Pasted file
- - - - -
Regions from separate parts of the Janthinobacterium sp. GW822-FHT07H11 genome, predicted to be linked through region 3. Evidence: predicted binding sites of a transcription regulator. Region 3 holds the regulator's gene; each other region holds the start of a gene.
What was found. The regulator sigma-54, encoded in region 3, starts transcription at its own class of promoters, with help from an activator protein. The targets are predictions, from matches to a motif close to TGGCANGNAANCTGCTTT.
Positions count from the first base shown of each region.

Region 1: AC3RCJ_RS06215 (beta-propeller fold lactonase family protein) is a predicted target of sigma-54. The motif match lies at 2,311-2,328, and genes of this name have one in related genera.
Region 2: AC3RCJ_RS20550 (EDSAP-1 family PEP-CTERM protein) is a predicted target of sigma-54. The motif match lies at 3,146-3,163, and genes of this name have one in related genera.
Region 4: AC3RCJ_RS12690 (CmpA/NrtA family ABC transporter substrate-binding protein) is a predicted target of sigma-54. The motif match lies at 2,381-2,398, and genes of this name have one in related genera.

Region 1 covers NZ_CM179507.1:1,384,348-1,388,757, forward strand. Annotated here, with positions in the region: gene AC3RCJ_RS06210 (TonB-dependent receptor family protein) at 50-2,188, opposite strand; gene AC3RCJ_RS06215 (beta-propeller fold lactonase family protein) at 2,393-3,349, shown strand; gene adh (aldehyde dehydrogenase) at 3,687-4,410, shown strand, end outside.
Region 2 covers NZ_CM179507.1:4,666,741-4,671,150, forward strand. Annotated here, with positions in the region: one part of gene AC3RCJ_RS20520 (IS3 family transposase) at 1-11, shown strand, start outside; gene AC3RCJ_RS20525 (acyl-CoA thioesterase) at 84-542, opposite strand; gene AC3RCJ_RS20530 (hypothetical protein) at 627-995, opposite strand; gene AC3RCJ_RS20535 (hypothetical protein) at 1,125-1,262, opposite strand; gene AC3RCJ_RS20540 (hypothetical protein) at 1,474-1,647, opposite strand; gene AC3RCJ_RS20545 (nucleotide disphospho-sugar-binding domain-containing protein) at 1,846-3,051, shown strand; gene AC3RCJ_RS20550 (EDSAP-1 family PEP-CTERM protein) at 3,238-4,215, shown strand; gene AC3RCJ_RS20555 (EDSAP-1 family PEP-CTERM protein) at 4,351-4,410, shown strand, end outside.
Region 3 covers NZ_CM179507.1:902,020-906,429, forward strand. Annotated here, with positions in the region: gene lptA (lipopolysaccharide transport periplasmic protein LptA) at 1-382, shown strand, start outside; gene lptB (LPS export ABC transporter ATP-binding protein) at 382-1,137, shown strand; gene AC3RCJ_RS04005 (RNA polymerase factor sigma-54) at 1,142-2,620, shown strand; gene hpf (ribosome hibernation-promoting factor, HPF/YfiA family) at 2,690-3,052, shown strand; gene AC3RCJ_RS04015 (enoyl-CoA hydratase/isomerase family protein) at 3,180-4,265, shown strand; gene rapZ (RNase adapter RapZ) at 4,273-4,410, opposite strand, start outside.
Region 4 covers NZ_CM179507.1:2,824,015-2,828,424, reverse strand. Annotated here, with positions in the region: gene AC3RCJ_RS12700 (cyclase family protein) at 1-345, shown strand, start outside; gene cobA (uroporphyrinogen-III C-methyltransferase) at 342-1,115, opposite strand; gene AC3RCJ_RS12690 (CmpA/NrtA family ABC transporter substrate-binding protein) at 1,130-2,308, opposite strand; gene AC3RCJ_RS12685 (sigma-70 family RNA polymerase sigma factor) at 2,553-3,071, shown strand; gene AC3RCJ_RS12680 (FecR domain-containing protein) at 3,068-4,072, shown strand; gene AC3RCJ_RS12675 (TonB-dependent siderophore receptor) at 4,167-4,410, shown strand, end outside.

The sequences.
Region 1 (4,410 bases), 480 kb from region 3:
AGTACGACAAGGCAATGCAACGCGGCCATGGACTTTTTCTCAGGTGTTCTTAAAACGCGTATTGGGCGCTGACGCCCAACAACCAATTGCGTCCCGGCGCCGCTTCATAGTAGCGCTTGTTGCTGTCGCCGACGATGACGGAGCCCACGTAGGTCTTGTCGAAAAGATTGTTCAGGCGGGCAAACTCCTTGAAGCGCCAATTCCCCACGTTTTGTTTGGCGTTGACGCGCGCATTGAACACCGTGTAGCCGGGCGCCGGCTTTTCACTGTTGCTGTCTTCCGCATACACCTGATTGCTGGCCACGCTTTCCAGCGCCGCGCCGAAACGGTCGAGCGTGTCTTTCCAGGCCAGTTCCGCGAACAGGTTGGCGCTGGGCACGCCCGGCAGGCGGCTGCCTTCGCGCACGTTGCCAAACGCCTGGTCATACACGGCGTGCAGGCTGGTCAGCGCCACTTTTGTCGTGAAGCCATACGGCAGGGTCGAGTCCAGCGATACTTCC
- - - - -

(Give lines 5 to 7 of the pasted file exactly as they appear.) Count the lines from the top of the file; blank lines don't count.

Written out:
Region 2: AC3RCJ_RS20550 (EDSAP-1 family PEP-CTERM protein) is a predicted target of sigma-54. The motif match lies at 3,146-3,163, and genes of this name have one in related genera.
Region 4: AC3RCJ_RS12690 (CmpA/NrtA family ABC transporter substrate-binding protein) is a predicted target of sigma-54. The motif match lies at 2,381-2,398, and genes of this name have one in related genera.

Region 1 covers NZ_CM179507.1:1,384,348-1,388,757, forward strand. Annotated here, with positions in the region: gene AC3RCJ_RS06210 (TonB-dependent receptor family protein) at 50-2,188, opposite strand; gene AC3RCJ_RS06215 (beta-propeller fold lactonase family protein) at 2,393-3,349, shown strand; gene adh (aldehyde dehydrogenase) at 3,687-4,410, shown strand, end outside.